2018 Inaugural Chappell Public Lecture

Date & time

4–6pm 22 November 2018

Location

Finkel Lecture Theatre, John Curtin School of Medical Research (building 131)

Speakers

Dr Carol D. Frost

Contacts

 Larisa Medenis
 02 6125 7999

The Research School of Earth Sciences is delighted to announce that Dr Carol D. Frost will be presenting the Inaugural Chappell Public Lecture on 22 November.

The lecture series is in honour of Professor Bruce Chappell, one of the most distinguished geologists of his generations who made significant scientific contributions in understanding the compositional variations and origins of granitic rocks. Chappell’s career at ANU spanned more than 30 years, from 1960 to 1997.

About the presenter:

Carol Frost grew up in Anchorage, Alaska, earned her AB at Dartmouth College, and PhD at the University of Cambridge. She has been on the faculty at the University of Wyoming since 1983 and served in various administrative roles. From 2014-2018 she was Division Director for Earth Sciences at the National Science Foundation in Washington DC. In 2019 Carol will become the Mineralogical Society of America’s 100th president. An isotope geochemist and petrologist, her research focuses on the origin and evolution of the continental crust, granite petrogenesis, and application of isotopic tracers to environmental problems generally.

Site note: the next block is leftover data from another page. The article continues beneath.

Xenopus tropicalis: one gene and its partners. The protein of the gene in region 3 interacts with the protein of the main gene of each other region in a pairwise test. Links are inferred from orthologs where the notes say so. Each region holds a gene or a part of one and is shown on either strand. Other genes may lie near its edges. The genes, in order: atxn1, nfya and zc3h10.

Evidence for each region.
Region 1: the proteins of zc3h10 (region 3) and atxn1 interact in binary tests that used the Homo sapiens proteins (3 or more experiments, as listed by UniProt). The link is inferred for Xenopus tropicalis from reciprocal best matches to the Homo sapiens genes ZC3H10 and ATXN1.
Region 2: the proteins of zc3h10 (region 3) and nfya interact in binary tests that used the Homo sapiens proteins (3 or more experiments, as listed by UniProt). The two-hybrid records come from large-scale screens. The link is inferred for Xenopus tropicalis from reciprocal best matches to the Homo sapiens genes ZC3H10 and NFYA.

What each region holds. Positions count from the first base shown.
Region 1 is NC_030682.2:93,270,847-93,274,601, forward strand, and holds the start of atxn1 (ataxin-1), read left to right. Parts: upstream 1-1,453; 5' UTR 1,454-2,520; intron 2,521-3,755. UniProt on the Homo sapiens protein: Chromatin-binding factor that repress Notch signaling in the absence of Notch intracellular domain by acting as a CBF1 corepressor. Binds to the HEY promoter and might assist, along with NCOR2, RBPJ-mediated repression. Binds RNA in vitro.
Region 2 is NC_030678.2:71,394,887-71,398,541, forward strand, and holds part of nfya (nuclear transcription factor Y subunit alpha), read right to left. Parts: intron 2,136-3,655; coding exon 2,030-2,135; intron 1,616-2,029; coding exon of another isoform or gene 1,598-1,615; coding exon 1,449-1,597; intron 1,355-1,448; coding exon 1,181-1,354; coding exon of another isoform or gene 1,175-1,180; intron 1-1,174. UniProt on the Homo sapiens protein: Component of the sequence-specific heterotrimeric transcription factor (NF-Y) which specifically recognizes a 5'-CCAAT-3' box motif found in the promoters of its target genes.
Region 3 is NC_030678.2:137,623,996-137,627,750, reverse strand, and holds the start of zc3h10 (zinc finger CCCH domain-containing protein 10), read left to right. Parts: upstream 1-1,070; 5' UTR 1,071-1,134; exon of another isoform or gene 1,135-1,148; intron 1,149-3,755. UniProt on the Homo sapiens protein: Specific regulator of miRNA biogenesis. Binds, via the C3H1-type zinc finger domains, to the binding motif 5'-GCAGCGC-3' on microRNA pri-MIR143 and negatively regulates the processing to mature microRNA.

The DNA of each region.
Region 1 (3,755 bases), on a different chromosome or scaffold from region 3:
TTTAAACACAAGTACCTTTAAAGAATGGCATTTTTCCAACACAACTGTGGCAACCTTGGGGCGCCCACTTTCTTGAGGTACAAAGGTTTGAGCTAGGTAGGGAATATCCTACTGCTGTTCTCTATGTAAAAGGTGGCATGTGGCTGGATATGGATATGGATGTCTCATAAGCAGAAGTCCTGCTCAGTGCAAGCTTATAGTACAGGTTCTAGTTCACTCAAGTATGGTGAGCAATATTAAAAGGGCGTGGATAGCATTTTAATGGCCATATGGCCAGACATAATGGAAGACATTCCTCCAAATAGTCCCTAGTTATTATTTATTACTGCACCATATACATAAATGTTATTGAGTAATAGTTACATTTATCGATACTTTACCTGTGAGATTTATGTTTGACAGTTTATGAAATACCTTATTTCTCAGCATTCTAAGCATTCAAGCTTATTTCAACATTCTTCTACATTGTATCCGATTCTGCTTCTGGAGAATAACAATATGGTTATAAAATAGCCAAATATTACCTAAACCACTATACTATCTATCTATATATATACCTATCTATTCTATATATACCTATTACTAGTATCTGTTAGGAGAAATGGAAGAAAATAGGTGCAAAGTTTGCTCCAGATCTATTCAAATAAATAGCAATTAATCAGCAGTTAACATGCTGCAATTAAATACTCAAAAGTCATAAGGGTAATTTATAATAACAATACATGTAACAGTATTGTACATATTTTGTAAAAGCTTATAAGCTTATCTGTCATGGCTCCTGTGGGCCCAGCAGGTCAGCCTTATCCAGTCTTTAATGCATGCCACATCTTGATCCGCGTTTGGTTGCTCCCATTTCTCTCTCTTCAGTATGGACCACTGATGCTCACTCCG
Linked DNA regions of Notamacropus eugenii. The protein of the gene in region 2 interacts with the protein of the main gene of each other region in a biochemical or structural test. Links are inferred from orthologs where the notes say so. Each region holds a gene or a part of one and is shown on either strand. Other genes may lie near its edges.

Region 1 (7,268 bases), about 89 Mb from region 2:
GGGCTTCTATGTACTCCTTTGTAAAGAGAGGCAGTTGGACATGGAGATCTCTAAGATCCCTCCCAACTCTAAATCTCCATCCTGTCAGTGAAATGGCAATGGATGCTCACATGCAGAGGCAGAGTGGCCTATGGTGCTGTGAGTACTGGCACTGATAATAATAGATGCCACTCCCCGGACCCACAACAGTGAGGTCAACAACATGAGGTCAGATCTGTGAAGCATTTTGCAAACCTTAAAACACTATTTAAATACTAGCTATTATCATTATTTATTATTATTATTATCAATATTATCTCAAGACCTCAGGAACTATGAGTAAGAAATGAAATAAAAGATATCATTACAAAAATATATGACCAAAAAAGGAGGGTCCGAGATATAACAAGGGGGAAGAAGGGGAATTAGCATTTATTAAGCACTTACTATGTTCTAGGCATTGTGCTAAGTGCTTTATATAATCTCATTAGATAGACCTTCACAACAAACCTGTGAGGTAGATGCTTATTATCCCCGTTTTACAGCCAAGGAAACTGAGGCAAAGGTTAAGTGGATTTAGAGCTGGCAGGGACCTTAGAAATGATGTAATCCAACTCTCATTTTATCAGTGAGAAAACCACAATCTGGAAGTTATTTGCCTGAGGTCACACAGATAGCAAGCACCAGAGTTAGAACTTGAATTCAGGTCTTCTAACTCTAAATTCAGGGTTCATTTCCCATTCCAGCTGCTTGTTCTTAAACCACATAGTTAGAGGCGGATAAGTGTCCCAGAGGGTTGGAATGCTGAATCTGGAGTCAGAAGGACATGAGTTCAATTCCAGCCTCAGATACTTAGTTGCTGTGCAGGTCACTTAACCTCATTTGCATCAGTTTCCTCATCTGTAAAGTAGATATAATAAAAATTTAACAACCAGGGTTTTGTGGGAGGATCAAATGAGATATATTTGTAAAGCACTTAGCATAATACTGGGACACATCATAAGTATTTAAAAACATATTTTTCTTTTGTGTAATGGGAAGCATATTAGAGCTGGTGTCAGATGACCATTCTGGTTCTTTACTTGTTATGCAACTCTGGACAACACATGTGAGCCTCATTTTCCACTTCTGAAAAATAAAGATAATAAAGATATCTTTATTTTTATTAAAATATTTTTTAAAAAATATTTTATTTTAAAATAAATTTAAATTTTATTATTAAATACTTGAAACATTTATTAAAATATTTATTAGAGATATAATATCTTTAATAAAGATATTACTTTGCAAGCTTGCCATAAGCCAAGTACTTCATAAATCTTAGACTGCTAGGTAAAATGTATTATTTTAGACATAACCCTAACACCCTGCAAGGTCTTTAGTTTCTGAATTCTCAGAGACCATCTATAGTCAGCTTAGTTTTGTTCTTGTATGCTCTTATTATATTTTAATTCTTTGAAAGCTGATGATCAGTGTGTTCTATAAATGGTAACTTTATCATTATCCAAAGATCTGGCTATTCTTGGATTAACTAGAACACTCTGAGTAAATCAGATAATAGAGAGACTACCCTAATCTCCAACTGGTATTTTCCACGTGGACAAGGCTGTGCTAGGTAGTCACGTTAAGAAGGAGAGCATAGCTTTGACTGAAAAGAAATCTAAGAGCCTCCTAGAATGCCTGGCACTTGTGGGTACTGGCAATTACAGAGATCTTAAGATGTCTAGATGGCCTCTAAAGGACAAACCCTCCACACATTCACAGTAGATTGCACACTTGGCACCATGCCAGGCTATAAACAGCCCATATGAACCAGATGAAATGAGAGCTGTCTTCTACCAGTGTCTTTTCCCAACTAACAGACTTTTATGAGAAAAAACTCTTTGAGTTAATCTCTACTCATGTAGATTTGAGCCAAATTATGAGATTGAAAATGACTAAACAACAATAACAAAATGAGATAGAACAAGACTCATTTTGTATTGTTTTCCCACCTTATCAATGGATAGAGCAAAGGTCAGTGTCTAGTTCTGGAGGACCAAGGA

Abstract:

Professor Bruce Chappell and Professor Allan White’s 1974 paper, “Two Contrasting Granite Types” stimulated renewed interest in the origin and significance of granitic rocks. This lecture in Bruce Chappell's honour, builds on the geochemical framework Chappell and White used to identify I-type and S-type granites and their source rocks. An extended geochemical classification, which like that of Chappell is based on major element compositions, identifies families of granites with distinct origins and tectonic environments. In this talk I will demonstrate the power of this approach by describing three Precambrian intrusions in the Wyoming province and the information they provide about igneous processes, both plutonic and volcanic, and Archean to modern.

The 2018 Chappell Public Lecture will be held on the 22 November from 4-5.30pm at the Finkel Lecture Theatre, John Curtin School of Medical Research (building 131), with refreshments to follow.

 

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